• Vidello Productions
    Published 2 years ago
    13 Expensive Things Owned by Celebrity Prisoners

    13 Expensive Things Owned by Celebrity Prisoners

    13. Montauk Beach Home—Bernie Madoff Now sold for $21 million dollars after Madoff was sentenced to 150 years in federal prison for one of the biggest Ponzi schemes in history, this 3,000-square-foot home sits on a beachfront plot at the easternmost end of Long Island.
Book Reviews
  • Coco Jenae`
    Published 2 months ago
    Stalkers With Sex Appeal?

    Stalkers With Sex Appeal?

    How is it a scenario that plays into our worst nightmare, ends up being one of the most successful formulas in story telling?
  • Stephen J Words
    Published 3 months ago
    Lockdown guide to Australian true crime books

    Lockdown guide to Australian true crime books

    As I enter yet another week of lockdown here in Australia, during the pandemic, I thought to myself, what can I write about. The answer was staring me right in the face. Australian True Crime of course. Initially I thought I would write about my top five true crime books. I quickly realised there was more than five on the list. So here is my top ten list. There are some older titles, which hopefully you can still track down online.
  • Annie Kapur
    Published 4 months ago
    "In Cold Blood" by Truman Capote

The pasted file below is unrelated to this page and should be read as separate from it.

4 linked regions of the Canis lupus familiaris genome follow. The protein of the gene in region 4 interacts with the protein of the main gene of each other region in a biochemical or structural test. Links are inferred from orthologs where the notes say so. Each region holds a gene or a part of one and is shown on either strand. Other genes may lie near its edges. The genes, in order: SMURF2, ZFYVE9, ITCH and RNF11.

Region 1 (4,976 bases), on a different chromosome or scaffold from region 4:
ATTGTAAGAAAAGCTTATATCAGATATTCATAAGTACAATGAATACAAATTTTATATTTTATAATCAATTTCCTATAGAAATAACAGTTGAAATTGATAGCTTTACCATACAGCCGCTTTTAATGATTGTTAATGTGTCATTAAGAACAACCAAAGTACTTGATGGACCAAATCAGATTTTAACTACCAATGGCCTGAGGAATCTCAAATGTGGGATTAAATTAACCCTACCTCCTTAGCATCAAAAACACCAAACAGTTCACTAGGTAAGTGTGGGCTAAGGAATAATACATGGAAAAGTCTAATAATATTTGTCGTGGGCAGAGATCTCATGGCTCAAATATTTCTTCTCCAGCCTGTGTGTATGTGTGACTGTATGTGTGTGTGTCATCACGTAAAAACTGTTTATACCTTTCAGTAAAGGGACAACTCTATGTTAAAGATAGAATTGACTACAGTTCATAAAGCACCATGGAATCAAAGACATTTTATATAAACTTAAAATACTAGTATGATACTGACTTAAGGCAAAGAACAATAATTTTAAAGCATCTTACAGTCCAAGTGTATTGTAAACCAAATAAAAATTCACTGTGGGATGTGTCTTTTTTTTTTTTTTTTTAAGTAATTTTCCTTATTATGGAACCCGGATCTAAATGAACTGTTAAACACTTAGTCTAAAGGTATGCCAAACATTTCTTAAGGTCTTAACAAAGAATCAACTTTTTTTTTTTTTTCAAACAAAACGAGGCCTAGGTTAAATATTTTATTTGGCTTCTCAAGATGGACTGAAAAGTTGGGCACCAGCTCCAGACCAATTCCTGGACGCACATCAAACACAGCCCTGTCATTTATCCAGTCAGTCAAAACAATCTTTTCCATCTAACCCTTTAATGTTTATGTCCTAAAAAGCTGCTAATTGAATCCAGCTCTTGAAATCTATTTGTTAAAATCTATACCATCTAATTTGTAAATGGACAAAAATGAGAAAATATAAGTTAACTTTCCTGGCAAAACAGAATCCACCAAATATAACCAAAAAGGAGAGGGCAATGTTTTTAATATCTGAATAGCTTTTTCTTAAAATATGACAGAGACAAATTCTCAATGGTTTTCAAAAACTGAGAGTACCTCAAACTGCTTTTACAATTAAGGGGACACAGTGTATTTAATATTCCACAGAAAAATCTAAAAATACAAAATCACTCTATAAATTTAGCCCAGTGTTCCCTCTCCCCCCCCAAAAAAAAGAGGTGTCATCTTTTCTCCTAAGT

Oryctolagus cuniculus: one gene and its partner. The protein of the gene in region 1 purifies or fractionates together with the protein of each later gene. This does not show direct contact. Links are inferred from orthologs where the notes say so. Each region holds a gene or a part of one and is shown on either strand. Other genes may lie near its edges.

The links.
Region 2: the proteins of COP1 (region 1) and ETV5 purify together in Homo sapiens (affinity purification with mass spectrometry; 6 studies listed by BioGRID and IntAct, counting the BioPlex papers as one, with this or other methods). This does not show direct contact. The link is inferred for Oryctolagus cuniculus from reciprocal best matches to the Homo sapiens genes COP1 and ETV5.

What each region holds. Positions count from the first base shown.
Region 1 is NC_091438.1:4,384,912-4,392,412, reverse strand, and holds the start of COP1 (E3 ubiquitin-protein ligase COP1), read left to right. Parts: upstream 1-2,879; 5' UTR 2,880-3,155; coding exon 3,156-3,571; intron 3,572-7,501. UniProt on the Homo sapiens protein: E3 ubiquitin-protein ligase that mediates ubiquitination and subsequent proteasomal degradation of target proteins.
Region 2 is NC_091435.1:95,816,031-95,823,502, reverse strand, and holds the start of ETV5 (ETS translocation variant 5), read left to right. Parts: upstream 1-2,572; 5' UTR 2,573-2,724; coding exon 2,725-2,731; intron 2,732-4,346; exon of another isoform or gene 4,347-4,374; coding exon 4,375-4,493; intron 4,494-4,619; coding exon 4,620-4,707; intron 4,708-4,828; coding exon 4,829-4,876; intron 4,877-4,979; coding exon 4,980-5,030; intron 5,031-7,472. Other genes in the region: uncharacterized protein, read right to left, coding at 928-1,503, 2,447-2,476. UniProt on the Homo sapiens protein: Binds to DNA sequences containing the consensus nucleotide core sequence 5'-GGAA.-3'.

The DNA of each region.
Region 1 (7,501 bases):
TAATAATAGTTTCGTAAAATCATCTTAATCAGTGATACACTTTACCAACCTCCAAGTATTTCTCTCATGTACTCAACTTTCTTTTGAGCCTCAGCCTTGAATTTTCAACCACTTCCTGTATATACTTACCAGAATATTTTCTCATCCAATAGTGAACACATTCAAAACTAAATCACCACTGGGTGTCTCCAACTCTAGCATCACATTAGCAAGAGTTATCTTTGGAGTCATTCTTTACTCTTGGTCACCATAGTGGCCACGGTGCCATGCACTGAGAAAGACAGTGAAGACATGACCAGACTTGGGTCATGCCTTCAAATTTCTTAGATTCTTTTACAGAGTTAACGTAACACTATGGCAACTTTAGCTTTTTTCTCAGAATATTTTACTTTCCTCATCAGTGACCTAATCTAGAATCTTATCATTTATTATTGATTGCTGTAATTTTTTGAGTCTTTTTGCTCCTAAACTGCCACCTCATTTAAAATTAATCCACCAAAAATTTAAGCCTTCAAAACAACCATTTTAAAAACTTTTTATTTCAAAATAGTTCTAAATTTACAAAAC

"In Cold Blood" by Truman Capote

    I first read this book when I was about fifteen years’ old and it was because I had seen it in the local library but it was a tattered copy and so, I bought my own - intact. From not even opening the book, I felt like this was an important text. I wrote the following about it in my diary even before actually reading the book: “there’s something strange about this book. It’s as if it is asking me not to read it but it’s pulling me in. Something about the phrase ‘in cold blood’ sounds unnerving and dangerous. I’ve heard a bit about it but I was never sure to rely on other people’s verdicts of novels. Apparently though, according to some people - this isn’t really a novel at all. Then what is it?” That was the question I had asked: “What is it?” It isn’t really a novel because it isn’t really fiction and, as I know after many re-reads over the years, it isn’t entirely accurate either and so, it isn’t a non-fiction novel. It is an embellishment of the truth for the sake of entertainment and so, it is half and half, something that humans have been doing for centuries. Yet, it is entirely new. It is the new, modern version of criminal justice novels. It was true-crime and this is where I had first encountered a book of which the entire genre would come to change everything about what I believed literature could be. I would be obsessing over true crime for near a decade afterwards and it would be because of “In Cold Blood”. The first question you always ask yourself when you read “In Cold Blood” for the first time and that was the same question I asked myself when I finished the book. I wrote in my diary: “This was a strange book, I’ve never really read anything like it. The moment I finished it, I just sat there thinking about the same question over and over again - ‘what happens if it’s all entirely true?’”
Capital Punishment
  • Nia on Air
    Published 2 days ago
    Rodney Reed Case: Jimmy Fennell

    Rodney Reed Case: Jimmy Fennell